May 6, 2020 305 PM
MARFA — My first Saturday in Marfa, unsure of what exactly I was supposed to do with myself, I wandered to the shade structure in the middle of town. Next to a woman selling tamales stood a tall, broad-shouldered man with a bristly mustache, wearing a t-shirt emblazoned with a red star. He was selling gorgeous leather medicine balls that I couldn’t afford, and a self-published pamphlet of his own esoteric, utopian political philosophy, which I could. We chatted, and in short order, I learned that his accent was half Louisiana (where he was born), half Odessa (where he grew up), and that he had a strong Texas name: Lineaus Hooper Lorette. He was a communist, an accountant, an art collector, a rabble rouser, a swimmer, and the leader of a pack of a dozen or so raggedy dogs. He spoke frankly, even provocatively, but it also seemed to me that he was holding something back — as if the whole time we were talking, there was a wry internal monologue playing inside his head. He seemed brilliant and strange and friendly and prickly all at once, and I remember thinking that if this was the kind of person who lived in Marfa, then maybe I should think about staying for a while.
Lineaus Hooper Lorette was born in 1945 in a small town an hour or so upriver from New Orleans. Within a few years, his family relocated to West Texas. Later in life, Lineaus proudly claimed to be “oilfield trash from Odessa,” although the neighborhood he grew up in was solidly middle class, full of doctors and pharmacists and oil company executives. At Odessa High, where he was known as Lin (maybe because “a name like Lineaus would get you butt-whipped by the rednecks,” high school friend Larry Francell told me), he was on the golf and basketball teams and played the tuba. He went on to study accounting at the University of Texas, and spent at least one summer working in the oil patch. It was an exhausting, demanding job, and it informed his lifelong affinity with the workers of the world.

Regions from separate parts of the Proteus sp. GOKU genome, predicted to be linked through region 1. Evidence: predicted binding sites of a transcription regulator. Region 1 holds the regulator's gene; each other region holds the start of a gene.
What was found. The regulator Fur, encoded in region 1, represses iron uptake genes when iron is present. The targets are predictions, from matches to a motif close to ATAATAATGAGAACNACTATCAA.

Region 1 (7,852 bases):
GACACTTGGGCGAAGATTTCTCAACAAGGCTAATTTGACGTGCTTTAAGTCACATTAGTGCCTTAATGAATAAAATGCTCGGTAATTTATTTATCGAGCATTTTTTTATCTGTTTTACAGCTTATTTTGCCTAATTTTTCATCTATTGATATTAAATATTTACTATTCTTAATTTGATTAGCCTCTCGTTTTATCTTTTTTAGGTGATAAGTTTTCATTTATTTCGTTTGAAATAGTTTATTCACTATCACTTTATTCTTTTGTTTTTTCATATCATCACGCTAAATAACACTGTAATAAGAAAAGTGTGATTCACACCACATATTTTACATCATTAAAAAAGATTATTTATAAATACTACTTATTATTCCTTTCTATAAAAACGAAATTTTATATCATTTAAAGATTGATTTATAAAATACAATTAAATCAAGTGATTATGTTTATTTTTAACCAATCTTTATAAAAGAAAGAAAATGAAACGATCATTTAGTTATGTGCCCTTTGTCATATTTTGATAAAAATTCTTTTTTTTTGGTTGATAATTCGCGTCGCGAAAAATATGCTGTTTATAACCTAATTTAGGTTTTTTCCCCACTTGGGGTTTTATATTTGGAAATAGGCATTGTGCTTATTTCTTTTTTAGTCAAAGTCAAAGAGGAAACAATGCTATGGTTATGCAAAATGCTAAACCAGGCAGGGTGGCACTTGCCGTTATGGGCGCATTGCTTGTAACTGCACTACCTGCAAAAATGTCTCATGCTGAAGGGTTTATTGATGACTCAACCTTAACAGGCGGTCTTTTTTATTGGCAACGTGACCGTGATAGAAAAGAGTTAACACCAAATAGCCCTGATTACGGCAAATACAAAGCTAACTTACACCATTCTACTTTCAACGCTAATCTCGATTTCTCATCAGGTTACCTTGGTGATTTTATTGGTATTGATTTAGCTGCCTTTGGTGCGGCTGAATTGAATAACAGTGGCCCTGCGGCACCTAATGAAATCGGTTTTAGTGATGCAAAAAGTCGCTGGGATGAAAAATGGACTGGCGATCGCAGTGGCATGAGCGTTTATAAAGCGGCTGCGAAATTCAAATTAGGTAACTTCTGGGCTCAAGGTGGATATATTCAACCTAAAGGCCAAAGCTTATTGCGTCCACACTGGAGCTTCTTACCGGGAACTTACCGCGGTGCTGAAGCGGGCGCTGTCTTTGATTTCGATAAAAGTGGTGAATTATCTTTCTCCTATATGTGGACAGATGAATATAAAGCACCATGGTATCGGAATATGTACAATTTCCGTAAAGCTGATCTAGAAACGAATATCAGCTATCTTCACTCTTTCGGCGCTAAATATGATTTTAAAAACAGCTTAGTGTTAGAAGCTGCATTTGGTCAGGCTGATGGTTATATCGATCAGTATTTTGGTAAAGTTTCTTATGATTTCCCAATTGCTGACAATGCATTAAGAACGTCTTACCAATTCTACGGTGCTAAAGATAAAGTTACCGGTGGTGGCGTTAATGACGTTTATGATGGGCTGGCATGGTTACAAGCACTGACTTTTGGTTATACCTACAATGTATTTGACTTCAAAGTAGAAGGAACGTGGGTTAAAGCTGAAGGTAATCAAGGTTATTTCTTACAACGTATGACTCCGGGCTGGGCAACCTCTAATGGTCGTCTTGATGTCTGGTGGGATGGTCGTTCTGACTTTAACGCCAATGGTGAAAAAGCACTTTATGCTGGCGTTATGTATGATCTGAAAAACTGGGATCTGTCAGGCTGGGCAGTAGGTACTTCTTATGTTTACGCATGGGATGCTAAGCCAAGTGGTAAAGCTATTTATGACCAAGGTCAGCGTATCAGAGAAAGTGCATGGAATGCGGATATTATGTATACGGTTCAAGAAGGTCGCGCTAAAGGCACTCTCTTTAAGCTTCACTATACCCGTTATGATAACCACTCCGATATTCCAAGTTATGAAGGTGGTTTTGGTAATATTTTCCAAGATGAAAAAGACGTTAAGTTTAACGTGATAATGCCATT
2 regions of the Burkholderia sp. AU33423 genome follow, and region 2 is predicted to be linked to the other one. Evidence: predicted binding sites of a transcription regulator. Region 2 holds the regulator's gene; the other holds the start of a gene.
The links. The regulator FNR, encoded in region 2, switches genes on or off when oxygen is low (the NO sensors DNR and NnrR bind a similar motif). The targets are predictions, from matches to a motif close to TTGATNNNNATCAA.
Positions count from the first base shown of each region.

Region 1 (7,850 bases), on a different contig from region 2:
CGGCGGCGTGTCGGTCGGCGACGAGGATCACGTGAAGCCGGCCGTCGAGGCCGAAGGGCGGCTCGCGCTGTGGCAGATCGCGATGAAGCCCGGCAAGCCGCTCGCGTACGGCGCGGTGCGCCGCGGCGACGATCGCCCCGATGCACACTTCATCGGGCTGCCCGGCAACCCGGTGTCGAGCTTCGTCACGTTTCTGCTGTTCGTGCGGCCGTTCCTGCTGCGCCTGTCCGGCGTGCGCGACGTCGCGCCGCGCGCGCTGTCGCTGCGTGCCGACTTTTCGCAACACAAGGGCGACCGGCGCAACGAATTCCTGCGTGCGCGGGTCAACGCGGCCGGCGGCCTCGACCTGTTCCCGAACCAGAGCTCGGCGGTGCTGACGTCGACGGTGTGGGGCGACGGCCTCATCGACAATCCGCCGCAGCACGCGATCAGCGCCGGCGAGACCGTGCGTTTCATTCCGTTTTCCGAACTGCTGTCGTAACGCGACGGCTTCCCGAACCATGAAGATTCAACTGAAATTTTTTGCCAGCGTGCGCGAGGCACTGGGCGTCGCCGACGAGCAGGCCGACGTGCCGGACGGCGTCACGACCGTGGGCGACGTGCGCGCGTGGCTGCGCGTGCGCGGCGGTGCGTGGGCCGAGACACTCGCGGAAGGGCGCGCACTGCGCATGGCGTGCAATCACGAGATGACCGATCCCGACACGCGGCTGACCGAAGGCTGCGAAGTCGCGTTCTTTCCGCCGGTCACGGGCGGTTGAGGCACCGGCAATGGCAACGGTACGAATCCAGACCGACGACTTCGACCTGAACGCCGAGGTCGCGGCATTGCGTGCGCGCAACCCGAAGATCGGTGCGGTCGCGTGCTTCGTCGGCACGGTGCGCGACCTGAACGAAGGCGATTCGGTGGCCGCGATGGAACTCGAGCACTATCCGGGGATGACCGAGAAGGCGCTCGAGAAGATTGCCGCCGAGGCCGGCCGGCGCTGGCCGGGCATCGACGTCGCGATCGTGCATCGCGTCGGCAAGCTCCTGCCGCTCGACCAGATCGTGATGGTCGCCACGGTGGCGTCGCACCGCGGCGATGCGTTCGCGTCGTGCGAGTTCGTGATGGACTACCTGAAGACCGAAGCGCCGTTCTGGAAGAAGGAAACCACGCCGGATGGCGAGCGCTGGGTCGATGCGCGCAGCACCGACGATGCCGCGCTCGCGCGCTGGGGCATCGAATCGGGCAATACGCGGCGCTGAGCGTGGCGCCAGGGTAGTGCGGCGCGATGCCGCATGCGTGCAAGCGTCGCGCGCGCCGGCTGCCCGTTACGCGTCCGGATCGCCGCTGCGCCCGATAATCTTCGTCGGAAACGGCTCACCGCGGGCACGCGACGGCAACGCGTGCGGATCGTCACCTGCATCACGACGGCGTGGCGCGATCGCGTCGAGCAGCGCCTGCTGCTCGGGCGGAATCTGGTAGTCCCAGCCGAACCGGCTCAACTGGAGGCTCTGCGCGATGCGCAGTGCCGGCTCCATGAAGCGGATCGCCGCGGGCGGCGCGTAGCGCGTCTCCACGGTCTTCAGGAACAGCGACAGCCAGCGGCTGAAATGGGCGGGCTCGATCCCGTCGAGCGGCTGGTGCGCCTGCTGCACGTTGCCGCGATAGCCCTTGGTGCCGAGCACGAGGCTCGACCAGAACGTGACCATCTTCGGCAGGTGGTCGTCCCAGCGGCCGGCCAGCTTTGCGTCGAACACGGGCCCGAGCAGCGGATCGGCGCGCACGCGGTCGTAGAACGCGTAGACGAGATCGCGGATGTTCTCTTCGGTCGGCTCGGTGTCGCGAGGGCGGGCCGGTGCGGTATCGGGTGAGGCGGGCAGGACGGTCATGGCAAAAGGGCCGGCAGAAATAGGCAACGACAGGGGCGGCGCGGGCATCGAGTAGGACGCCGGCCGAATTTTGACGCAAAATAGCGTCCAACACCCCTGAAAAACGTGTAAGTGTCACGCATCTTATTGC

Lineaus graduated near the top of his class and soon was hired by the Catholic Diocese of Austin — a job that seems to have initiated, or at least deepened, his antipathy to organized religion. In Austin, his involvement with radical political movements grew. He told his sister, Glee Lorette Greenwood, that he’d read that Russia employed people who visited every home to ensure every child was properly cared for. That really impressed him, she said — that there was a society that put so much value on the well-being of its most vulnerable members.